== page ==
Observations from Space help understand Environmental Issues on Earth
This month, as our neighbours and colleagues in the United States celebrated Earth Science week, we look at how one Environment and Climate Change Canada (ECCC) scientist is using Earth Observations from NASA satellites to inform efforts to combat climate change.
Growing up, Ray Nassar was fascinated by space. Now as a research scientist with ECCC, he works with satellites to measure the different gases in the atmosphere that are responsible for many environmental issues. “I feel like I’m doing something with space that is really practical and important for the planet,” he says.
The Element of Chance
In 2017, Nassar led the first study in the world to use satellite observations to quantify CO2 emissions at the scale of an individual power plant. At the time, it was believed that a satellite specifically designed for this task would be required to provide the level of detail necessary. Nassar thought differently. As a science team member of NASA’s Orbiting Carbon Observatory 2 (OCO-2) mission, he and a student searched the data for observations near power plants.
“There is an element of chance involved with the current satellite, OCO-2. People often think that satellites observe every point on the earth, but there are wide gaps between measurements,” Nassar explains.
Despite the gaps, Nassar and his team were able to use modeling together with the satellite data to quantify emissions from a small number of individual power plants to demonstrate that it really was feasible. Their findings showed that improving the satellite design with more detailed observations, could prove to be a powerful tool in quantifying CO2 emissions from power plants or from urban regions where emissions are spatially distributed over a larger area.
In 2015, the Paris Agreement was put in place providing a framework for nations around the world to combat climate change. Since then, there has been a growing realization internationally that having more reliable and detailed information about emissions, including sources and sectors, could help reach the ultimate goal of reducing greenhouse gases in the most cost effective way possible. Nassar quotes a common adage in his field, “We can’t manage what we can’t measure.”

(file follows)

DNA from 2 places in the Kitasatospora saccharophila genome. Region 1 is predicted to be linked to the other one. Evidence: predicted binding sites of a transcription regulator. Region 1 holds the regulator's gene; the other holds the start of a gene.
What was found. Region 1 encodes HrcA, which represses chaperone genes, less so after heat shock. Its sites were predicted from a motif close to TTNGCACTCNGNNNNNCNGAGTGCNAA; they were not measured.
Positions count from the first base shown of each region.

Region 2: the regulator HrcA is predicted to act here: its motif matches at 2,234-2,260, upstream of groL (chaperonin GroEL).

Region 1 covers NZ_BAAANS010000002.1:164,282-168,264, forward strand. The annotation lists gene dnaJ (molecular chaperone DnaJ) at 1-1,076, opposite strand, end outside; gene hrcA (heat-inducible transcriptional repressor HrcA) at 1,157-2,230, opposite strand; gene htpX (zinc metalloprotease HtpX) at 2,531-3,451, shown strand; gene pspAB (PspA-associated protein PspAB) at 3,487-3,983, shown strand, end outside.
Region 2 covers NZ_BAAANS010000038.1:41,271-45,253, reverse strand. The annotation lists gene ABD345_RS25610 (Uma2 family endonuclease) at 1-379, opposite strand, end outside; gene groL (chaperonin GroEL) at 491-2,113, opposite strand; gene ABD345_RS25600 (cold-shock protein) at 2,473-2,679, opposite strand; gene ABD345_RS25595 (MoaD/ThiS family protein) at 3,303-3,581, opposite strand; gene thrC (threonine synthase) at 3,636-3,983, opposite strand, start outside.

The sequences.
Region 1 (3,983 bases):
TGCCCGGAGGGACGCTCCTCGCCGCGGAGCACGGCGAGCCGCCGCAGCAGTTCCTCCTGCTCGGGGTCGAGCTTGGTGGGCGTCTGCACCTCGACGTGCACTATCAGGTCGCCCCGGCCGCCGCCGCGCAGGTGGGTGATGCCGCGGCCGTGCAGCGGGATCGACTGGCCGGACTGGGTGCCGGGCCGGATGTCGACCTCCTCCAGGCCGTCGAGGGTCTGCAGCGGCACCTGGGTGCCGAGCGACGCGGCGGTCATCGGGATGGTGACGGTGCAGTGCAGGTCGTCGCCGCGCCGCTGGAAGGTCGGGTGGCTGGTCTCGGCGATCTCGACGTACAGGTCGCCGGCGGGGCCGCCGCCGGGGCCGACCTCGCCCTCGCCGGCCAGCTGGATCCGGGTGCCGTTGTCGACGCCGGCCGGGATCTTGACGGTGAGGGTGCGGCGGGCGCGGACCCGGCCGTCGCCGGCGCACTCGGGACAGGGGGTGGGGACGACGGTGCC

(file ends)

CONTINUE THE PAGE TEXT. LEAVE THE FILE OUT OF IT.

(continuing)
The typical approach that most countries use to report their emissions under the Paris Agreement is generally based on accounting. Emissions are reported based on a calculation of the fuel amounts purchased and the time period of burning. Nassar says the global direction for understanding our emissions is to move toward more transparency and greater use of observations. “The research by my group, and many others around the world, uses an observation-based approach with atmospheric measurements to quantifying emissions to see if they are consistent with what we think they are, or suggest that emissions are perhaps higher or lower.”
Space agencies around the world are currently exploring how to design satellite missions to address different aspects of climate change. “We are facing a global problem and no one country is going to solve it alone,” Nassar says. He is continuing to work with NASA’s OCO-2 satellite mission as well as its recent follow-on, OCO-3, and will release a new paper based on over five years of data. Nassar is also the principal investigator for a proposed satellite project that would measure greenhouse gases, air quality and weather parameters with a specific focus on northern regions, including all of Canada. The Arctic Observing Mission is jointly led by ECCC and the Canadian Space Agency, and has potential for international involvement by the National Oceanic and Atmospheric Administration and NASA.
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